Tree roots are big problems for sewer drains. There's no guaranteed way to keep the roots out of your system, because all it takes is one tiny gap or hole for a small root to wiggle through, and then your problems begin. Tree roots can invade your sewer pipes even if you don't have trees in your own yard, because the roots will travel underground from your neighbor's property in search of moisture and nutrients. The way to deal with problem roots is to hire a plumber to cut them out of your sewer pipe.
How To Tell If Roots Are In Your Drain
The first indication of a root problem is a slow drain. Your bathtub may take longer than usual to empty, or it may seem like it takes the water in your toilet a long time to go down. Tree root clogs tend to be very slow in developing because the clog gets bigger slowly as the roots grow. One way to tell for sure if roots are the problem is to have your plumber run a camera through your drain, so you can see what's going on inside.
How To Get Rid Of The Roots
The best way to get rid of a big root clog is to cut it out. Your plumber can do this with a rooter machine, which is a commercial version of a drain snake. The rooter passes through your drain pipe and chops up roots as it goes, so they are flushed on through the system. There are root-killing chemicals on the market you can try too. They generally work better if the clog is still small, or as a preventative against roots taking over your drain. However, you should consider the consequences of adding chemicals into the groundwater by pouring them down your drain. These chemicals may also disrupt the balance of organisms in your septic tank if you have one. Using a rooter service is a natural way of dealing with your problem that doesn't pollute your pipes or the environment.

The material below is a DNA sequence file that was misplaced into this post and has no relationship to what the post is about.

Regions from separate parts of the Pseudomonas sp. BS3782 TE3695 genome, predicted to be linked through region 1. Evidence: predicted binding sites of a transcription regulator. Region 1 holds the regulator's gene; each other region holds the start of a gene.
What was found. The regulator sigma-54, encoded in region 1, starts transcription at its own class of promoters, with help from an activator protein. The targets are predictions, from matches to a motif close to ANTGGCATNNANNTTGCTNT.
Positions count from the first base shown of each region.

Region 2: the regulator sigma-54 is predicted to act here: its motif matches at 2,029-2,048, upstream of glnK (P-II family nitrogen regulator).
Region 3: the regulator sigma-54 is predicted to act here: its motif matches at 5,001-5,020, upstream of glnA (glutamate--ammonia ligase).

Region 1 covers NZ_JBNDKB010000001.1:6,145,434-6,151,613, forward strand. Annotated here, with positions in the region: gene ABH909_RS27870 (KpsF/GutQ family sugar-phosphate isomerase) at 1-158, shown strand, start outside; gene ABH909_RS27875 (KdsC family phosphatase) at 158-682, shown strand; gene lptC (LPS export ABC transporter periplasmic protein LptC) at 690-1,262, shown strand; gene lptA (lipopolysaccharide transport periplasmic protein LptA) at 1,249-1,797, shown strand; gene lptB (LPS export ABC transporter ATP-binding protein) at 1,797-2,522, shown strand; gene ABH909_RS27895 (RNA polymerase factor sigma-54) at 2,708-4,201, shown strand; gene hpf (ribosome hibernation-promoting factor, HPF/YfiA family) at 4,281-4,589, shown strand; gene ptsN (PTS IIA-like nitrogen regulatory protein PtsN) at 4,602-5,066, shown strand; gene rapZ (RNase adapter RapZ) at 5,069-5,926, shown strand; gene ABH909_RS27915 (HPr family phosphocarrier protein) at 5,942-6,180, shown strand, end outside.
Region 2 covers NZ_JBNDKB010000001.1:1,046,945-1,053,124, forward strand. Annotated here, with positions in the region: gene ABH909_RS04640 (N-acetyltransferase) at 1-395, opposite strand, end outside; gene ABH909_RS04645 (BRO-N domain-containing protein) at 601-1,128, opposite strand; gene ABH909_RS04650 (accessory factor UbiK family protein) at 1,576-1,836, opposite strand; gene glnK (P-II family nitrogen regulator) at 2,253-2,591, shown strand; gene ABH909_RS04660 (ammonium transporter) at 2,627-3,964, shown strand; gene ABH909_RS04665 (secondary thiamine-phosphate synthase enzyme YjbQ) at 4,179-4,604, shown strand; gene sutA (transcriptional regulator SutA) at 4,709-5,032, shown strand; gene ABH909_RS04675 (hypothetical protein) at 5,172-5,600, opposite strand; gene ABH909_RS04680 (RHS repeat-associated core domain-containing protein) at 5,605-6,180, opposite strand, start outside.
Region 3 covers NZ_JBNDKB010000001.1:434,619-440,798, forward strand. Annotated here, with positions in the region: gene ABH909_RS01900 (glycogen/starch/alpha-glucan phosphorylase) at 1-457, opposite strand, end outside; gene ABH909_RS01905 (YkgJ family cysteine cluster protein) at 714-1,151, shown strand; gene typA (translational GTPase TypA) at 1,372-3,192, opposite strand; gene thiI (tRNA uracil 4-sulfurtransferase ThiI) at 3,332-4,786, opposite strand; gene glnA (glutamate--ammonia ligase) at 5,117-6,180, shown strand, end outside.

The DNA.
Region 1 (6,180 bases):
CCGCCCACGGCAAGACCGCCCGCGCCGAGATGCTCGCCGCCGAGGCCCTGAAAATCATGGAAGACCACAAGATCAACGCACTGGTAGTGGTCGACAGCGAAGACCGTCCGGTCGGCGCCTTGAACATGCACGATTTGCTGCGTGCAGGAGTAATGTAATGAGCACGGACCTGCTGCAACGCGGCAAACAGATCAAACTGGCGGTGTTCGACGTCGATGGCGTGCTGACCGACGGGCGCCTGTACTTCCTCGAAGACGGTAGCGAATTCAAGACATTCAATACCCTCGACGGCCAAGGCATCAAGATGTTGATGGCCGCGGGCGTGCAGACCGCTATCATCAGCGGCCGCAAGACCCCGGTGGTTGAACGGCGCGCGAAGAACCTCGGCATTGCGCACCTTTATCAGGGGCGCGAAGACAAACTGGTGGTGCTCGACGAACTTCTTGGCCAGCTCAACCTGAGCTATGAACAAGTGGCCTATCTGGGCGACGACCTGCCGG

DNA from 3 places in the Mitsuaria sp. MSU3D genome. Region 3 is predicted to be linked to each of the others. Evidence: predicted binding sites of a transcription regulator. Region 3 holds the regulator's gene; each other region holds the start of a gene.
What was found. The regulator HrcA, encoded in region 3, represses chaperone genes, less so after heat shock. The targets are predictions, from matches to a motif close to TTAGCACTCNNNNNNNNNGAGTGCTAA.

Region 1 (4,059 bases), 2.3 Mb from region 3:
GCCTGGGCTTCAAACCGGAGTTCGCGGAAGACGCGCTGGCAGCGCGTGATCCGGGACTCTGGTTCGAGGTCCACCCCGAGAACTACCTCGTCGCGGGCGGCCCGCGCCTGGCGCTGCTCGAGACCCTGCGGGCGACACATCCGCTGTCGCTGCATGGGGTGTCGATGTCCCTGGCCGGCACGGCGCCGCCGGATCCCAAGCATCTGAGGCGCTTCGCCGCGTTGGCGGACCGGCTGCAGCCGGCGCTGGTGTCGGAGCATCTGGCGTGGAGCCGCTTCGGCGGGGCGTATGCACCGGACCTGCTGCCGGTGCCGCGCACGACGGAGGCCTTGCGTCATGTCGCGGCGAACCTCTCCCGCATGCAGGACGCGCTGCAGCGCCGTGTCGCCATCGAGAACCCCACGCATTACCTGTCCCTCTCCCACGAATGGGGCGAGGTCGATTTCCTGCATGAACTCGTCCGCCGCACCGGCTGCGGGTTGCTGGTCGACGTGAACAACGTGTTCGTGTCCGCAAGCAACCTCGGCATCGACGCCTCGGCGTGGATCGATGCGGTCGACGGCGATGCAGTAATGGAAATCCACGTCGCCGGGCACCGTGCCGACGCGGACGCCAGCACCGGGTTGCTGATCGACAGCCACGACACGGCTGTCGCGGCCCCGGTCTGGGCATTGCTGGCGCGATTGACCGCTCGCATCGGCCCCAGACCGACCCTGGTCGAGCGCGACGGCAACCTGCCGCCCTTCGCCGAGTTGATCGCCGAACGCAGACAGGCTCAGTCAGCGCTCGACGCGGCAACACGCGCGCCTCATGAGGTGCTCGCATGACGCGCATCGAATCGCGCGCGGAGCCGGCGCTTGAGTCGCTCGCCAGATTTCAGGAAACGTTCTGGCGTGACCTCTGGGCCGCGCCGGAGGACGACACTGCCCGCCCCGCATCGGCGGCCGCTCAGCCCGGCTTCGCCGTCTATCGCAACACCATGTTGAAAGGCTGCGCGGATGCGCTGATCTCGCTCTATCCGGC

Expect The Roots To Come Back
A rooter cuts up roots inside your drain, but it doesn't do anything to keep the roots from growing back. Once tree roots find an entrance to your drain pipe, you'll probably have to hire a rooter service every few years to keep your pipes free of clogs. Fortunately, tree roots don't grow very fast, so you should be able to go for a long time between service calls. Your other option is to have your pipes repaired, which can be very expensive. To do this, the plumber has to dig up and replace your old pipe, or pass a new pipe through the old one.
Eventually, the wear and tear on your pipes may cause them to crack or bust apart. This is especially true if you have an older home that has a clay sewer drain. So if you have an ongoing problem with tree roots in your sewer line, you should start saving for the day when you'll need to repair your drain or replace it completely. To learn more about rooter service, visit Jubilee Plumbing Inc.Share